BL: I started with Voigt up in front of the crowd and said, ‘I know you played about 12 years in the National Football League. Tell them about your body – your new knee, your new hip.' He was going through all the new parts for his body and the players were really laughing at that, but I told them they're going to have those injuries when they get our age because we're both in our 60s now. As far as Krause goes, he has over $110,000 into his Hall of Fame motorcycle. They call it the Hall of Fame motorcycle because he has all the signatures on there and custom-built, the whole works. He's up there and talking all the lingo with the riders. With Randle, we talked about the face painting and how he scared people, and then there are the number of charities that he does, and he's doing some promotional work. His time was all about the face painting, how mean he was and what a phony he really was.

VU: Is he a maniac riding a motorcycle?

BL: No, there are so many legal issues now that they actually took a limo up because everybody is suing everybody and they are looking for something. I don't know what's going on in society. But anyway, it costs too much for liability, so they get them in a limo and they come up. We used to ride up (on motorcycles) all the time, even me and Evil Kneivel. He was up there three years ago and we had a great time. He is the greatest guy in the world – talk about an approachable person. He was blue-collared and I love the guy.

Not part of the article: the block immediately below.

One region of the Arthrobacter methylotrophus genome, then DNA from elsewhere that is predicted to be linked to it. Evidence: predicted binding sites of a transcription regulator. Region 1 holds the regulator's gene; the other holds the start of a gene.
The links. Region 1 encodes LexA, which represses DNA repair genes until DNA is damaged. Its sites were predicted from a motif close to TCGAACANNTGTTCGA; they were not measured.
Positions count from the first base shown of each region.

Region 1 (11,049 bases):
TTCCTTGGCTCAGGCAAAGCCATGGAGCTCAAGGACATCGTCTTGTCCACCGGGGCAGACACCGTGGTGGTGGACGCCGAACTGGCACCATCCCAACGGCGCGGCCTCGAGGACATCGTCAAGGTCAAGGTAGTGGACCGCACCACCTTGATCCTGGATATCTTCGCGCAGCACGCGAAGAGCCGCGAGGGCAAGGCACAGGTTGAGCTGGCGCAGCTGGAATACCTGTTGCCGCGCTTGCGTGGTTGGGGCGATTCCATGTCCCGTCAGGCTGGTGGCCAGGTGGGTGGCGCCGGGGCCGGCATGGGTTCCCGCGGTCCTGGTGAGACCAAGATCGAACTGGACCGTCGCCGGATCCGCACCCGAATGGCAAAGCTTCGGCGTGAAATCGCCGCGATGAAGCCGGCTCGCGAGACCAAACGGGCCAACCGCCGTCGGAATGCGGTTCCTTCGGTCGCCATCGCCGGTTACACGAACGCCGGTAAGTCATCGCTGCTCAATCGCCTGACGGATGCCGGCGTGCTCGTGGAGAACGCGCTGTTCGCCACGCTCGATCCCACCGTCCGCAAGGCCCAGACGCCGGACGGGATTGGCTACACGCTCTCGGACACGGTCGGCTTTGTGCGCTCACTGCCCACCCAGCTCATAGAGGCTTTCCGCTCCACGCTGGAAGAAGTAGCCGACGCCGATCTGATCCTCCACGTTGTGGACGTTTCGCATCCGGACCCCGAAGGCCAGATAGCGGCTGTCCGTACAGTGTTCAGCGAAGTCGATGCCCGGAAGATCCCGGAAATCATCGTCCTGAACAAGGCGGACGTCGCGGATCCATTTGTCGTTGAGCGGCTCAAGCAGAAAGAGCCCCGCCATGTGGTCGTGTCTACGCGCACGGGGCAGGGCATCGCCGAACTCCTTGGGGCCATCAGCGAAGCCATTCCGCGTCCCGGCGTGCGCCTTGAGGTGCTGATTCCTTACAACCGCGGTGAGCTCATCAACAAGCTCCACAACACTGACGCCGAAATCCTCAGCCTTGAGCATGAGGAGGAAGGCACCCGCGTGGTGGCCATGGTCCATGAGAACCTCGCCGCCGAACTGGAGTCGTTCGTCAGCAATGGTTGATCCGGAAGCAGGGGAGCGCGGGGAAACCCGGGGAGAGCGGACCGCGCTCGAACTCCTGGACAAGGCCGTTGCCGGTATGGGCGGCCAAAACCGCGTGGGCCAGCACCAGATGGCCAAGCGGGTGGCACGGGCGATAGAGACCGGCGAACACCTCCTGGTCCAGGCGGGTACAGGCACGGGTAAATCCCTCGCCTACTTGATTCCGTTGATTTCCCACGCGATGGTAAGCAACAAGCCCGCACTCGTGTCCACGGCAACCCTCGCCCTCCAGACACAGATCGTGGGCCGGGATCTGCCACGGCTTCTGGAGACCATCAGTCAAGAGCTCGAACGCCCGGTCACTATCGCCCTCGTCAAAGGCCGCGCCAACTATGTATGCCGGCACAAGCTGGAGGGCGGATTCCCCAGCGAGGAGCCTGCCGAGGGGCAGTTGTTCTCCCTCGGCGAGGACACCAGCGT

VU: Talk about a guy who has a lot of body parts replaced.

BL: Oh, man, he's really broken up. He had to leave a couple minutes early and he apologized to everybody and walked out through the autograph line and made sure everybody could touch him or whatever. But he walked out and had to catch a plane to fly back to Atlanta because they had to change his blood cells or something from his injuries. He had to do something with his blood because of the injuries. But he's a great guy, and he did a wheelie for about 30 miles. Of course, it was within the speed limit – I don't think so.

Bob Lurtsema was a 12-year veteran defensive lineman in the NFL, playing with the Baltimore Colts, New York Giants, Minnesota Vikings and Seattle Seahawks, and the longtime publisher of Viking Update. He joins for a weekly Q & A session, and his monthly column appears in the magazine.